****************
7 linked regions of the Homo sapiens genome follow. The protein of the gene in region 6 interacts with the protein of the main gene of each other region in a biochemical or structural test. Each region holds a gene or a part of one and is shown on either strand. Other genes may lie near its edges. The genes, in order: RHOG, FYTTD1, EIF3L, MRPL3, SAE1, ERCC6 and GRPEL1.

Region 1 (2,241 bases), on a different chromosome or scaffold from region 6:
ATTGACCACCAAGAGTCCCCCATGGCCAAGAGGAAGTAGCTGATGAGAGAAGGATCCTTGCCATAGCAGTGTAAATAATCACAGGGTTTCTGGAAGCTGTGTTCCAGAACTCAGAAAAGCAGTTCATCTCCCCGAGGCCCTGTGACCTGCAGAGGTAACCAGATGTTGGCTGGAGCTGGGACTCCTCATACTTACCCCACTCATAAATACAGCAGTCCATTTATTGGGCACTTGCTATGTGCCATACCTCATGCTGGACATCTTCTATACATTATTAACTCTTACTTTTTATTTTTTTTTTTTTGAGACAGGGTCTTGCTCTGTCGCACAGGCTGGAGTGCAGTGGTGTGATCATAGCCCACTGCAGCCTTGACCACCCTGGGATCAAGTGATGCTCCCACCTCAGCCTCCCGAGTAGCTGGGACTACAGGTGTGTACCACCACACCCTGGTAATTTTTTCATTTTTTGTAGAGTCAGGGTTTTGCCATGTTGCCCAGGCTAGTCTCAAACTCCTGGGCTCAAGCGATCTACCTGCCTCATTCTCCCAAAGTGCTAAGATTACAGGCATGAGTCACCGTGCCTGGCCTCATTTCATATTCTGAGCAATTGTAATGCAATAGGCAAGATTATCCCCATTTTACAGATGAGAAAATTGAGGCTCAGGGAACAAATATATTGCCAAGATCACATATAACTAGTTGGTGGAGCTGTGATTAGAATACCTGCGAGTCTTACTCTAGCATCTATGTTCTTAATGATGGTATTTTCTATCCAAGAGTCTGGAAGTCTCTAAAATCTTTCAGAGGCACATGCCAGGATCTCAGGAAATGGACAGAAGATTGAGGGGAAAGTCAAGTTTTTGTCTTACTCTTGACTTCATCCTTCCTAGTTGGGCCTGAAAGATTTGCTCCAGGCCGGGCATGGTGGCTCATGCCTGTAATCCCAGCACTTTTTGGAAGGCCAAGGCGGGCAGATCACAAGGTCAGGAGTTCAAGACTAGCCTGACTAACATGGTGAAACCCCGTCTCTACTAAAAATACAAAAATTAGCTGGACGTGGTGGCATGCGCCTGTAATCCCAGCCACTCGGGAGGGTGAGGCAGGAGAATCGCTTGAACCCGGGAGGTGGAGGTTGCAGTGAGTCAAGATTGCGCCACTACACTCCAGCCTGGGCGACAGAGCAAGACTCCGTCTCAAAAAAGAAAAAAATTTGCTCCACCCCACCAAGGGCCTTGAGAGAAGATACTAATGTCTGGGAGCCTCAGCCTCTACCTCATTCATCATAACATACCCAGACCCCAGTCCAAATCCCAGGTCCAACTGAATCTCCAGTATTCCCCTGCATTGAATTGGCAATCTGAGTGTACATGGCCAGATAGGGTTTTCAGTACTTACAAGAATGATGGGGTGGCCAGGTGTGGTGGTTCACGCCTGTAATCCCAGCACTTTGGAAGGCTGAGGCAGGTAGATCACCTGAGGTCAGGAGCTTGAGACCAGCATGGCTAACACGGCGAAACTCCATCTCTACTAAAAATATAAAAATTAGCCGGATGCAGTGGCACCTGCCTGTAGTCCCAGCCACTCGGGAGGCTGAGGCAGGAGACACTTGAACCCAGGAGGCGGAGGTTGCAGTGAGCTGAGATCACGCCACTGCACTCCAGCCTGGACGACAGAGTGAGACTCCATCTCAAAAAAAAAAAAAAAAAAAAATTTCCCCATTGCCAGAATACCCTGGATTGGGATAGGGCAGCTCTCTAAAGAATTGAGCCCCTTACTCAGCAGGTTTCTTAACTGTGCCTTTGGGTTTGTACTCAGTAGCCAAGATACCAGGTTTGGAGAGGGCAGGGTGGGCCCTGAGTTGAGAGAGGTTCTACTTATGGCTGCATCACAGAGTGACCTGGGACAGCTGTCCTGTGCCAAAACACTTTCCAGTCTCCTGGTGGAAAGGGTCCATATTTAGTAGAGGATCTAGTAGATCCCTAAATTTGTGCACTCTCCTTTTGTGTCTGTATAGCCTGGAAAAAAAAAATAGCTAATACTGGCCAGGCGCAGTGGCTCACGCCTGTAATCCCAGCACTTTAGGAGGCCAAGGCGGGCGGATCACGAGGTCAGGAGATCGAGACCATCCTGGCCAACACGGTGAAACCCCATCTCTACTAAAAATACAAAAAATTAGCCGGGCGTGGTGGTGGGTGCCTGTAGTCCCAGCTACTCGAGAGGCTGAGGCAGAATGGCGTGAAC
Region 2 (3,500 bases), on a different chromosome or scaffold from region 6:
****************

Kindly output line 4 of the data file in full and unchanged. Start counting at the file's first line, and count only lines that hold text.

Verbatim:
Region 2 (3,500 bases), on a different chromosome or scaffold from region 6: